This is of course a huge cost to business, but one seen as essential. What has previously been overlooked has been any consideration of how to better manage the staff's existing mental capital. If your company has a number of talented individuals, hired for their particular expertise, who are not working to their capacity, this is a huge waste of human talent and a missed opportunity to accelerate their potential — and therefore the growth of the company.
The view has been that the soft stuff — how people are managed within the workplace — was somehow less relevant or important to the business than the technical knowledge. This view might have been applicable in the industrial era, but it has no place in the modern workplace.
The human species has been so remarkably successful because of both our ability to adapt to change in our environment and our ability to connect with each other. We are social beings, hardwired to flourish through working and living with others. It is our relationships that matter above everything else — the relationships we have with our family and friends, our acquaintances and work colleagues.
In business, relationships with customers are only one facet of the social web of connection we enjoy. Our future success and happiness as individuals and organisations depends on our ability to form, nurture and maintain our relationships.
The companies that understand the importance of this will be the ones that will grow through the development of a culture that is brain friendly, a culture that values and respects all brains at work.
Today the pace of change and the introduction of new ideas and technology is so fast it can be difficult to find the time to absorb and assimilate what could be most useful to us before the next round of advances and upgrades arrive on our doorstep. Which is why it can sometimes be tempting to keep the door closed, bunker down and hope everyone will leave you alone until you are ready to come up and draw breath.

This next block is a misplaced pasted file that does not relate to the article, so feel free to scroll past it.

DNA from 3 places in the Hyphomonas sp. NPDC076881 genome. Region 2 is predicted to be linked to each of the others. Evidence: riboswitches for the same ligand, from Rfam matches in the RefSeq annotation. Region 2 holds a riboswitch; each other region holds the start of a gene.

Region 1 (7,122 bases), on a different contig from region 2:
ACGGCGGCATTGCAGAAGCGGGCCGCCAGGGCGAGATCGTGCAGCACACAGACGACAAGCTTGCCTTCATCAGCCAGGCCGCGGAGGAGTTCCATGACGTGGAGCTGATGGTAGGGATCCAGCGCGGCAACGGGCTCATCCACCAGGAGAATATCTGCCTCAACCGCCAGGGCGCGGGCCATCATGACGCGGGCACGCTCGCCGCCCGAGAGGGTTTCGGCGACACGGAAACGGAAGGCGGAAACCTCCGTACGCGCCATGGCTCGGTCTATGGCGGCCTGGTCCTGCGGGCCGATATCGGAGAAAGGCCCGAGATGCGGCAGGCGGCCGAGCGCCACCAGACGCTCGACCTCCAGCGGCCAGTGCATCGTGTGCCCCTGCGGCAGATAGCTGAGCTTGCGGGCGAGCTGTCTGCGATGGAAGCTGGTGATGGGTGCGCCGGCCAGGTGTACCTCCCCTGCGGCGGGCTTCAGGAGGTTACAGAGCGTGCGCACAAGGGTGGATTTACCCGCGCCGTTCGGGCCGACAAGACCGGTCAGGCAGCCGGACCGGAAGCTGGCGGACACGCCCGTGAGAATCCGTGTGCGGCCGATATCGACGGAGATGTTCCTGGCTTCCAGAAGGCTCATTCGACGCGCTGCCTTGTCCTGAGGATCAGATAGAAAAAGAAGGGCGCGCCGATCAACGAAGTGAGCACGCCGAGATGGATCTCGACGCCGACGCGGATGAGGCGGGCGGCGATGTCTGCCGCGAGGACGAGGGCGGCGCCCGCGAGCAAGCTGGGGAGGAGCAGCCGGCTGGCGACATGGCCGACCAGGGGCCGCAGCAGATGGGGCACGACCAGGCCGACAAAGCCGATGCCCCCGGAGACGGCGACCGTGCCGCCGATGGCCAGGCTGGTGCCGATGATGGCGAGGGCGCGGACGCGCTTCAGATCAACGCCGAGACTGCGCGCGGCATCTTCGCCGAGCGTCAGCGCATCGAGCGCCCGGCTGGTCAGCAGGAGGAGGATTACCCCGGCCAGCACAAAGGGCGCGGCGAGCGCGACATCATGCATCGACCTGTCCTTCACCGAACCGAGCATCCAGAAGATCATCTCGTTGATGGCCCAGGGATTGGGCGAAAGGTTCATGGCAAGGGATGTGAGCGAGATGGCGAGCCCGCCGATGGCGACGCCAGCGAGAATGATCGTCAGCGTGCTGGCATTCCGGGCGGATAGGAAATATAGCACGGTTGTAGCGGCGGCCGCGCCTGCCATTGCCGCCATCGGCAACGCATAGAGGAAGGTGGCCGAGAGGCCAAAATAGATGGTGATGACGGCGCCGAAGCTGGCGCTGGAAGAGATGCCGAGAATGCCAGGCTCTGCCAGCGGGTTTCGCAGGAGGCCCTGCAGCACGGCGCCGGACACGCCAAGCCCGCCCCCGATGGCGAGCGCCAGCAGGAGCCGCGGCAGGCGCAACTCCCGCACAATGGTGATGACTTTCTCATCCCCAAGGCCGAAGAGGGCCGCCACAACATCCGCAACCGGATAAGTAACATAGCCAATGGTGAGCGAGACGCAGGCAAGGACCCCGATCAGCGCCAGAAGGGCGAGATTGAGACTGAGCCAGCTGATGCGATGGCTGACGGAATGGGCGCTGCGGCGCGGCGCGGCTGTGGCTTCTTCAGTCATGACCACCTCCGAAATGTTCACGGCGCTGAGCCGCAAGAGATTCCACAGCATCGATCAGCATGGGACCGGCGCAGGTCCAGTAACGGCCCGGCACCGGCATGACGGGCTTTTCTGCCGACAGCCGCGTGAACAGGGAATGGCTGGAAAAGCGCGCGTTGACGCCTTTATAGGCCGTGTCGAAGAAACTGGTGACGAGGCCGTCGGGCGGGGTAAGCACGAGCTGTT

Choosing to invest in the mental capital and wellbeing of every staff member is the obvious path to responsible organisational health. The Foresight Mental Capital and Wellbeing Project produced by the Government Office for Science in London concludes:
If we are to prosper and thrive in our changing society and in an increasingly interconnected and competitive world, both our mental and material resources will be vital. Encouraging and enabling everyone to realise their potential throughout their lives will be crucial for our future prosperity and wellbeing …
An individual's mental capital and mental wellbeing crucially affect their path through life. Moreover, they are vitally important for the healthy functioning of families, communities and society. Together, they fundamentally affect behaviour, social cohesion, social inclusion, and our prosperity.
What is implied is that as individuals we can expect to take greater responsibility for our own health and wellbeing, as well as ensuring that our needs and agendas are being appropriately taken care of in our lives and at work. From an organisation's viewpoint this is about developing greater inclusivity, responsiveness and openness to conversations around performance and development.